The corporal was a one-termer, but had signed up for a six-year commitment, and still had a couple of years left, hence the course in projector repair, which the Marines did not have.

One day during a break the corporal told us a story of his time in Vietnam that I never forgot. He said they found out a guy in their unit was gay, and he was forced to fellate everyone in the unit, which if I remember right, was a platoon. Typically there are four squads to a platoon, and 12 men in each squad, or 48 men total at full strength. That would mean a forced oral sodomy by 48 men.

I asked the corporal if he took part in the episode. He replied "Sure! If it meant gettin' my dick sucked for free, why not?"

Such is the esprit de Marine Corps. Some might remember the boot camp scene from "Full Metal Jacket." The guy playing the drill instructor - R. Lee Ermey - had been a real drill instructor in the Marines. It wasn't an act. Army basic training was pretty crude and sexualized (I want to every swingin' dick out of that barracks in two minutes!), but the Marines are of a different order.

So it was inevitable that this would happen. With women playing an increasing role in all the armed services, they have become automatic targets for harassment, assault, humiliation and objectification. In a combat situation some will likely suffer the same fate as the gay Marine in Vietnam.

There are a few ways out of this: Abolish the Marine Corps, make it smaller, or, heaven forbid, stop having wars. If we were to put the Bush criminal regime on trial for its many war crimes, maybe our "leaders" wouldn't be so zealous about invading, bombing and occupying around the planet.
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I followed that comment with another, explaining a bit about Fort Monmouth:

Most of the projector repair course was in 1968. Fort Monmouth was a fairly easy base. The service club gave out Broadway theater tickets, New York Jets football tickets, and others. A barracks-mate and I got tickets to the Ed McMahon "Snap Judgement" TV show. It was pretty ignominious, but for a private in the Army on weekend pass, good enough. Fort Monmouth was where Julius Rosenberg worked when he was spying for the Russians.
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R.I.P. Clyde Stubblefield. He was the "funky drummer" in James Brown's band, "the most sampled drummer in hip-hop history." He lived in Madison for many years until he died February 18. I only saw him play once, with his great blues band. He held court from his drum kit. I still remember his smokin' version of Mustang Sally. Here's his blues band at the High Noon Saloon in Madison.

Clyde was a thoroughly decent guy, greeted people at the door. I saw him in 2010 at a forum about African American music during the Vietnam war. He toured there with James Brown. He was the voice of calm and reserve, when Madison "leftists" in the audience tried to dominate the dialogue with their various claims of "We were here stopping the war, blah, blah, blah." I walked out. In some ways he was too good for this town, though within the music culture he was a king.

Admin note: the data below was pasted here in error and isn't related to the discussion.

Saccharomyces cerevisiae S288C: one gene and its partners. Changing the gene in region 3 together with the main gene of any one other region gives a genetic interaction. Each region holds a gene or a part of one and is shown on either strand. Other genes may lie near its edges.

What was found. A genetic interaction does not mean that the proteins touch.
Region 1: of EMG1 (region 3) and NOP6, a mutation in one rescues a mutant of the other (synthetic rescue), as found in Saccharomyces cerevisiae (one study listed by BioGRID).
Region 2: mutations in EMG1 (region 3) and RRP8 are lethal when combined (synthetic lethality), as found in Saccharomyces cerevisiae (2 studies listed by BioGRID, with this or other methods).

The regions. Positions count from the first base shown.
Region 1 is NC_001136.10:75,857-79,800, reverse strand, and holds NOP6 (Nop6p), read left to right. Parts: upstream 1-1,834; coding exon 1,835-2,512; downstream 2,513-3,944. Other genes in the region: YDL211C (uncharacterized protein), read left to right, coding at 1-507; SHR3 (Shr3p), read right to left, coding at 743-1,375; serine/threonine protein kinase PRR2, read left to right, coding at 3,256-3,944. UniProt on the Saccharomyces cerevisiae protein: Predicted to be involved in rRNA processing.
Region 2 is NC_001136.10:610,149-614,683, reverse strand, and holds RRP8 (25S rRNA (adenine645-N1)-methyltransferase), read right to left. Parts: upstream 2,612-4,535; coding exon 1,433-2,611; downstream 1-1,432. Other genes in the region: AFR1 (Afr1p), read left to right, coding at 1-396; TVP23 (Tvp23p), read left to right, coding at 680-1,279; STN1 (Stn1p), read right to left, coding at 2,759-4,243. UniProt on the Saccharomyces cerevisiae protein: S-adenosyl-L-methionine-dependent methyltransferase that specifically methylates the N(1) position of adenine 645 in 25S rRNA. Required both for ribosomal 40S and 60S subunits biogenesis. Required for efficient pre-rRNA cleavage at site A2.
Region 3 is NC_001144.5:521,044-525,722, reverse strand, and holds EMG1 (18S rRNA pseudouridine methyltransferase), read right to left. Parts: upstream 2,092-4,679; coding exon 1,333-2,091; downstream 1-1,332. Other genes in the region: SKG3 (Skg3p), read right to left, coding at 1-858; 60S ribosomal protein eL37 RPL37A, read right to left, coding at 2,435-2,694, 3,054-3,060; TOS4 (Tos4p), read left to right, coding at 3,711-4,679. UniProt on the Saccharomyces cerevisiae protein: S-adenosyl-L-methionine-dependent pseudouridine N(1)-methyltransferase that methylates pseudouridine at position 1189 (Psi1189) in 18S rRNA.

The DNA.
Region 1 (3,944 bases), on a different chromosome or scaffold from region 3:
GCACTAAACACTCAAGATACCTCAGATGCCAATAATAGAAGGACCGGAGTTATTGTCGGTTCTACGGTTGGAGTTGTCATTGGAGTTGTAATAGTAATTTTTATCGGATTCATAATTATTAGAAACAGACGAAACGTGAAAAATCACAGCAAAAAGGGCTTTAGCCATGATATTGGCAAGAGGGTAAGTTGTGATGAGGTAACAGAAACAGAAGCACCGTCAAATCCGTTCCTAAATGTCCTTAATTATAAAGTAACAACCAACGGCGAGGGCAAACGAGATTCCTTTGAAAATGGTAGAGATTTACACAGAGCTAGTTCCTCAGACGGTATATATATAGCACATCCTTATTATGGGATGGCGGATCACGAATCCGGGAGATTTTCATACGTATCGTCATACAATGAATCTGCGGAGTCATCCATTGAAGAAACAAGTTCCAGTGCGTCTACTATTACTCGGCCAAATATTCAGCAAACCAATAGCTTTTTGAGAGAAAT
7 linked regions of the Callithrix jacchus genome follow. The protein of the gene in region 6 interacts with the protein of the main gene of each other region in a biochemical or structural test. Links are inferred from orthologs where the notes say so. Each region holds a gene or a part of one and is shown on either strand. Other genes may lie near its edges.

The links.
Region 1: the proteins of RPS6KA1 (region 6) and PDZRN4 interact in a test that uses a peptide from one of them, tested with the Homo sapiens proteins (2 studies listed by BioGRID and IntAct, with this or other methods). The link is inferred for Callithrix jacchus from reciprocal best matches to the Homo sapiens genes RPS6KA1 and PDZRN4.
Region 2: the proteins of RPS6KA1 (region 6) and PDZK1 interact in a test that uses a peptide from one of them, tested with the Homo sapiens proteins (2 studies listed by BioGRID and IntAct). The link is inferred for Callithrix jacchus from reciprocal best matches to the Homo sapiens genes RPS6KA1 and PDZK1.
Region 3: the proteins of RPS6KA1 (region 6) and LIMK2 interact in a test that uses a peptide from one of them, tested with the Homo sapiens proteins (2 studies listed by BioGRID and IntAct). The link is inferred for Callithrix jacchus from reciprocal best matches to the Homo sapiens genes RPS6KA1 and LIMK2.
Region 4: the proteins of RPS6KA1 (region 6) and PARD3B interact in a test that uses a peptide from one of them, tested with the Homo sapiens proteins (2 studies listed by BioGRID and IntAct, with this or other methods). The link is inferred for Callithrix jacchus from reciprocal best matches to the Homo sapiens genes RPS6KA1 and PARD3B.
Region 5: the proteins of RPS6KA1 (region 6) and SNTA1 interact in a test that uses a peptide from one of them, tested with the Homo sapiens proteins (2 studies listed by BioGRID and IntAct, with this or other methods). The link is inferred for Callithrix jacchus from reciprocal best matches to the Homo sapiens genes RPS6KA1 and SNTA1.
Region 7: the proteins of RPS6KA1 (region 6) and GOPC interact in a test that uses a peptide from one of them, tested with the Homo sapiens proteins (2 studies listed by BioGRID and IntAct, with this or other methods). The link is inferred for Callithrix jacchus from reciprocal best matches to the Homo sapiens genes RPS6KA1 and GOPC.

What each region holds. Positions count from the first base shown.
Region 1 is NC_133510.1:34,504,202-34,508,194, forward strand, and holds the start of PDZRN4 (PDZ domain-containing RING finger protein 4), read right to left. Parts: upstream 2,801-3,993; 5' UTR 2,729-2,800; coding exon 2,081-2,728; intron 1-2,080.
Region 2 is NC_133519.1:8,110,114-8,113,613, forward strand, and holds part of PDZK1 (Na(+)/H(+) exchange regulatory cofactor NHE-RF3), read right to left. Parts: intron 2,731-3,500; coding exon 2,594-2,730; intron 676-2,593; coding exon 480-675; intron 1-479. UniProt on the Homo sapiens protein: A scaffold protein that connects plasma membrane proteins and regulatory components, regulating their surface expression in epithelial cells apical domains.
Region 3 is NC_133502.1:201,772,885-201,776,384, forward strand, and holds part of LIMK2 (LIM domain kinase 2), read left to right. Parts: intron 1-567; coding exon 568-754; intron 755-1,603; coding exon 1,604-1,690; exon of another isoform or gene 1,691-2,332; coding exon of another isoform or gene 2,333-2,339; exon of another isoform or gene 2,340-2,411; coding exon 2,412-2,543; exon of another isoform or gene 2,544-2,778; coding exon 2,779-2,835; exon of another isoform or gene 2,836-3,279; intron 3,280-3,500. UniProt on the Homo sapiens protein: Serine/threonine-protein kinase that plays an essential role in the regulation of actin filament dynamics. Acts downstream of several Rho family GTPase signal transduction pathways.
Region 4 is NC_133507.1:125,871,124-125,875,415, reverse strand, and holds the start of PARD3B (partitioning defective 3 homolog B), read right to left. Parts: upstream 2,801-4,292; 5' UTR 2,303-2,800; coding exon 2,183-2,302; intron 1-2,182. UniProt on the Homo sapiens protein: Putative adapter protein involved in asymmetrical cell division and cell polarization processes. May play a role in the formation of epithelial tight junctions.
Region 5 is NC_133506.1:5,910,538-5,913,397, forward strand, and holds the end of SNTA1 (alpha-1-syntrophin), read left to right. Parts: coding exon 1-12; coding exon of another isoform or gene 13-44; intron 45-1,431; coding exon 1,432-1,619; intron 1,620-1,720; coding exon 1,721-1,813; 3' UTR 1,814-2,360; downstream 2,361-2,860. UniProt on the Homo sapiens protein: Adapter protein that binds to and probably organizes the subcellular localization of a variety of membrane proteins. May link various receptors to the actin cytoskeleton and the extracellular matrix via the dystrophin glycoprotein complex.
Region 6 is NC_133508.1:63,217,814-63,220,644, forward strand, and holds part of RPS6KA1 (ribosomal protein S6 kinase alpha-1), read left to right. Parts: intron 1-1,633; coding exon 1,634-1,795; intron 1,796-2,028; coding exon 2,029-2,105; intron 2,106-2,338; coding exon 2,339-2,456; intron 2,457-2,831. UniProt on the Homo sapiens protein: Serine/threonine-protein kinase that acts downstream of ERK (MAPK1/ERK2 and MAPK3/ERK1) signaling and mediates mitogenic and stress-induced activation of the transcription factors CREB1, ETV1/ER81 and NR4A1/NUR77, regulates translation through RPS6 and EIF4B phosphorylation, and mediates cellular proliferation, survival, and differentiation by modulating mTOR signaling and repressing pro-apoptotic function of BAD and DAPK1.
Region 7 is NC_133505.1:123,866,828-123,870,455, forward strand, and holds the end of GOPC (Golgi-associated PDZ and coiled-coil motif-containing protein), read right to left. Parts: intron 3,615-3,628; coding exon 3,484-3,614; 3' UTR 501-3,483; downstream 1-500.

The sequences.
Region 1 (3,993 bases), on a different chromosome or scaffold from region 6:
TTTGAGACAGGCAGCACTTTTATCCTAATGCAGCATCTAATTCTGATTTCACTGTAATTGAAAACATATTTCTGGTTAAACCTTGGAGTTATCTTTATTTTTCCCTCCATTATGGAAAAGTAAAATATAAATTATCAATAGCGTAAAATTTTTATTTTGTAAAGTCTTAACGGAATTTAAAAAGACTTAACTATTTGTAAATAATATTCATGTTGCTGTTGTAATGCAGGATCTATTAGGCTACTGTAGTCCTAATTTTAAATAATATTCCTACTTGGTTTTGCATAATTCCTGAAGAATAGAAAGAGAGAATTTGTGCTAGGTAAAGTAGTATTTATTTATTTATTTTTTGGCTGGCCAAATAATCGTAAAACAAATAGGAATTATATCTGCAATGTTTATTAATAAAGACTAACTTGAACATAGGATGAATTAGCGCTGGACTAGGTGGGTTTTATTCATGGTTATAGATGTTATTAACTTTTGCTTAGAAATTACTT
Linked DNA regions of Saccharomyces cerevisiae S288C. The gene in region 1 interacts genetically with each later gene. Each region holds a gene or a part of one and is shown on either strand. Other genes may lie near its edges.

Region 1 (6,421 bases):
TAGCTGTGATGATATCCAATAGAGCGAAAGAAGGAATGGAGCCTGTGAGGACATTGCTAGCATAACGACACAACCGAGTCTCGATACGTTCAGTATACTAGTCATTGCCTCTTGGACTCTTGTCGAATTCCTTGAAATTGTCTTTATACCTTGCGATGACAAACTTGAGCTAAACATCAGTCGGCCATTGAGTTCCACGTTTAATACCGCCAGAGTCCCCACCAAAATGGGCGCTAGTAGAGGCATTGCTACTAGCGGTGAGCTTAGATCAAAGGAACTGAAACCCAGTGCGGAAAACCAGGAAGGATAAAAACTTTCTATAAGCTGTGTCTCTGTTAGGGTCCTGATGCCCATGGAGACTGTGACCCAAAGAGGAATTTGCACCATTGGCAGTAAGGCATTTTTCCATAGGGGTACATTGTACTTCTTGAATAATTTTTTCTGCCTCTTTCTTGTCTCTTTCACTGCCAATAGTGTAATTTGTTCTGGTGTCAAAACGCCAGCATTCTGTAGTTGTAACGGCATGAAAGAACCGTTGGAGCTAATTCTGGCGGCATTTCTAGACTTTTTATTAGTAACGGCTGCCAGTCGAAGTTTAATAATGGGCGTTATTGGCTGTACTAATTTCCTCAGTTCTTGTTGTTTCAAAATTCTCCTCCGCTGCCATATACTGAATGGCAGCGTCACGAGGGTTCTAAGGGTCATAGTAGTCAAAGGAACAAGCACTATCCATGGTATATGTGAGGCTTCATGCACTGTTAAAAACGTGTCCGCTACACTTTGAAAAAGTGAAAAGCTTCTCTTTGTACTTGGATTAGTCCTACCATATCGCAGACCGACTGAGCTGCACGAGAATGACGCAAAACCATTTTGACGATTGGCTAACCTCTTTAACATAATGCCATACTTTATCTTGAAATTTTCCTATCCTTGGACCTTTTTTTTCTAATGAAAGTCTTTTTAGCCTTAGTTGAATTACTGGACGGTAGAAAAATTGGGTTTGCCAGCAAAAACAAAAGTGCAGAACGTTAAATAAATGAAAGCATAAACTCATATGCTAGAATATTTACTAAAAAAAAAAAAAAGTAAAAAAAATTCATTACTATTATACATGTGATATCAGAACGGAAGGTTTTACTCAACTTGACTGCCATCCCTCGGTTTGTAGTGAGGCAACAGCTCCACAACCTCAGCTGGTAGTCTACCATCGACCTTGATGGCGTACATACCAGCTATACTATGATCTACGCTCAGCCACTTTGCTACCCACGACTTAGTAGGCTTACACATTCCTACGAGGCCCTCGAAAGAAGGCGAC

At Ed Garvey's victory party. He may not have won the election, but he won the battle of integrity.R.I.P. Ed Garvey. I volunteered for his campaign when he ran for governor in 1998. I had a time on election night standing on the corner of Mineral Point and Gammon Road - next to Madison's West Towne Mall - waving a big sign with the names Ed Garvey, Tammy Baldwin and Russ Feingold on it.  Baldwin and Feingold won. Garvey didn't. I also volunteered at his law office in 1995 for the short-lived congressional campaign of Madison physician Gene Farley.

It was a great experience. Gene Farley was a true gem of a human being, as was his wife Linda. Being around them was a meditative experience. Unfortunately Farley dropped out of the race when Madison mayor Paul Soglin entered the race. Volunteering for both of these campaigns was the purest form of political activity I have ever been involved in. The "Democratic" party of Wisconsin gave no assistance to either of these campaigns. They wanted hack candidates.
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Update, March 11:

The nude photo scandal is expanding beyond the Marine Corps.

Here's a song for someone I met today. Here's another. Alternate version. Alternate alternate version. Chet AtkinsHere's the original hit, though this was the first recording.

Here's a Fresh Air interview I missed, something Hitler fans might find disturbing.